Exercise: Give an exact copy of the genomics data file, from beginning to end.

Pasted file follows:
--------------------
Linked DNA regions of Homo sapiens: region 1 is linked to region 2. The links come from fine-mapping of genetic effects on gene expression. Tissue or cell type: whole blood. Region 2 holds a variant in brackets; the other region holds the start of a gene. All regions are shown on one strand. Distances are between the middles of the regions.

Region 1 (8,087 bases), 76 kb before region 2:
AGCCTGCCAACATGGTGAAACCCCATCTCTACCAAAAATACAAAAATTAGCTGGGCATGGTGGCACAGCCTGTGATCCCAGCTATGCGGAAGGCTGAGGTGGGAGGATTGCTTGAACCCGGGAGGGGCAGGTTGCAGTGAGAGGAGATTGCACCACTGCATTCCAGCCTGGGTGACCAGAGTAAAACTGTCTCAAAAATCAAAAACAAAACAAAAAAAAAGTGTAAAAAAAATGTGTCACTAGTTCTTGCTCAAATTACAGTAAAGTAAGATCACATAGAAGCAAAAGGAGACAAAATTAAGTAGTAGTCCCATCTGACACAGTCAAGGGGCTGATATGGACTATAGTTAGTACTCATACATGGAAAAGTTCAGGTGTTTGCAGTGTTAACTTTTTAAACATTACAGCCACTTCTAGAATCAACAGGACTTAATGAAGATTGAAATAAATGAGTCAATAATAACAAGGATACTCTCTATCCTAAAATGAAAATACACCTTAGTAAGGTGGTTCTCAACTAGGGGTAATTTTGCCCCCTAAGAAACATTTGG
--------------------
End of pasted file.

Linked DNA regions of Homo sapiens: region 1 is linked to region 2. The links come from fine-mapping of genetic effects on gene expression. Tissue or cell type: whole blood. Region 2 holds a variant in brackets; the other region holds the start of a gene. All regions are shown on one strand. Distances are between the middles of the regions.

Region 1 (8,087 bases), 76 kb before region 2:
AGCCTGCCAACATGGTGAAACCCCATCTCTACCAAAAATACAAAAATTAGCTGGGCATGGTGGCACAGCCTGTGATCCCAGCTATGCGGAAGGCTGAGGTGGGAGGATTGCTTGAACCCGGGAGGGGCAGGTTGCAGTGAGAGGAGATTGCACCACTGCATTCCAGCCTGGGTGACCAGAGTAAAACTGTCTCAAAAATCAAAAACAAAACAAAAAAAAAGTGTAAAAAAAATGTGTCACTAGTTCTTGCTCAAATTACAGTAAAGTAAGATCACATAGAAGCAAAAGGAGACAAAATTAAGTAGTAGTCCCATCTGACACAGTCAAGGGGCTGATATGGACTATAGTTAGTACTCATACATGGAAAAGTTCAGGTGTTTGCAGTGTTAACTTTTTAAACATTACAGCCACTTCTAGAATCAACAGGACTTAATGAAGATTGAAATAAATGAGTCAATAATAACAAGGATACTCTCTATCCTAAAATGAAAATACACCTTAGTAAGGTGGTTCTCAACTAGGGGTAATTTTGCCCCCTAAGAAACATTTGG